What’s beyond the most distant star?

No one knows for sure because astronomers can’t see even as far as the farthest star. The sphere of space around Earth that we can see keeps growing as astronomers use new technologies. Right now astronomers can see about 14 billion light-years in any direction. That whole distance is filled with stars — in huge star islands called galaxies — all the way out. Astronomers are pretty sure that more of the same continues a few billion light-years beyond that.

A popular theory of the universe is called “inflation.” If it’s correct, our universe is enormously larger than what we’ve seen so far. Inflation theory also suggests that, in the first fraction of a second of time, a tiny chunk of space and matter blew up, or inflated, into everything we know — our universe. If that’s so, then other tiny chunks might also have inflated — forming other universal “cells” where the laws of physics as we know them might not exist.

So, one way to answer your question — what’s beyond the farthest star — might be to imagine whole other universes — side by side with ours.

Inflation theory is now 20 years old and about as well accepted as any theory that can’t be directly tested. The numbers in the radio script are averages of the different values that result from variations of the standard inflationary model.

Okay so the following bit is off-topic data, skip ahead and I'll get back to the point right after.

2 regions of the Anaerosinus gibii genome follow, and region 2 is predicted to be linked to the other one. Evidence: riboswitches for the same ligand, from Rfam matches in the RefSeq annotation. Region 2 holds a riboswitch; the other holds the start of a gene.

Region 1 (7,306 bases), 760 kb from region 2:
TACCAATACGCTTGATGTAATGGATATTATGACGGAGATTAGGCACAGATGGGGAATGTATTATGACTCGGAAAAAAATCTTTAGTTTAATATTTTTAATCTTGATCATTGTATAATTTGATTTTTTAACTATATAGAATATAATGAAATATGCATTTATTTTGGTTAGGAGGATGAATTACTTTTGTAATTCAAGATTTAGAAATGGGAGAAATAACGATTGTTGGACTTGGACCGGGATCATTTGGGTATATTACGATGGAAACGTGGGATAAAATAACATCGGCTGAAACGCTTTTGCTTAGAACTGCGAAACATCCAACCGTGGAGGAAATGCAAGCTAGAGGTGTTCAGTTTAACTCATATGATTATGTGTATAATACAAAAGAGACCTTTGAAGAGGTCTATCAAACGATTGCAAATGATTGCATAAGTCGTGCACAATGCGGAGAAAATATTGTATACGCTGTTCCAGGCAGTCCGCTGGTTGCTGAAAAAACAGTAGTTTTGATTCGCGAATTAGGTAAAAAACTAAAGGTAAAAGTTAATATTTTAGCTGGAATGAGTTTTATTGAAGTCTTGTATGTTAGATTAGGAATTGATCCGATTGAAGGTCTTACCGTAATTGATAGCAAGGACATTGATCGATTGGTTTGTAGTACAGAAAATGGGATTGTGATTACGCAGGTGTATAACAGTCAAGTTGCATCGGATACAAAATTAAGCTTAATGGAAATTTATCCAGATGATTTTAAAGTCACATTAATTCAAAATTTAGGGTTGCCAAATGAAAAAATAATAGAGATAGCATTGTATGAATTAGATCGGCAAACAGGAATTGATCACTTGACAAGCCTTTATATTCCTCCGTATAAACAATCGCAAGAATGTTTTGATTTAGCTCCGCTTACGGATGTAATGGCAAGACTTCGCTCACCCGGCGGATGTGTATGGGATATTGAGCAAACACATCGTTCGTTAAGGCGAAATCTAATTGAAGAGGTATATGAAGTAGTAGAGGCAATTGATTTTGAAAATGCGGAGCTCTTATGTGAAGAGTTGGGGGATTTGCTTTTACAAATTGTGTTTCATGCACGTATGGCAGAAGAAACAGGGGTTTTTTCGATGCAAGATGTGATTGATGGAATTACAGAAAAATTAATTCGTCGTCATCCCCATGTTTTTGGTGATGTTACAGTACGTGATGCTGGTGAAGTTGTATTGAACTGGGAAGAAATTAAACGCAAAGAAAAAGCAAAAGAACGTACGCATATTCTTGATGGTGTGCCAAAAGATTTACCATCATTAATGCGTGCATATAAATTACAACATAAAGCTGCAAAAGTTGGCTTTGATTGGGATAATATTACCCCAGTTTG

I should quantify here some of the numbers for the radio program. When I say that the Inflated Universe is “enormously larger” than the Observable Universe, the actual scaling factor is at least e^60, which gives a volume 10^78 greater. This is considered a very conservative estimate. It could be much larger. Also, the “fraction of a second” after which inflation began is when the universe was 10^-35 seconds old. This may well give this program the distinction of dealing with the largest and smallest numbers ever on Earth and Sky.

There are some non–standard inflation theories where, instead of happening once, during the Big Bang, inflationary events can happen at any time. If that is true, our universe could be entirely surrounded by one mother universe instead of a crowd of siblings.

You may be wondering what keeps these universes apart. It’s all very Star Trek, actually. The borders are topological anomalies called Domain Walls that behave in a very strange fashion.

For more detail please see these websites:

  • AN EXPOSITION ON INFLATIONARY COSMOLOGY by Gary Scott Watson. It is a lengthy discussion of Inflation at an Physics undergraduate level.
  • The Inflationary Universe. (Journey Through Astronomy) This is a more accessible page that explains some of the benefits of Inflationary Theory.
  • A non-standard Inflationary Theory is vividly described in an interview with its creator at: Big Bang Bust (Wired.com)
  • or you can read Dr. Fred Adam’s forthcoming book Origins of Existence where he deals with this subject in some depth.
  • Inflation for Beginners (University of Sussex School of Biological Sciences)

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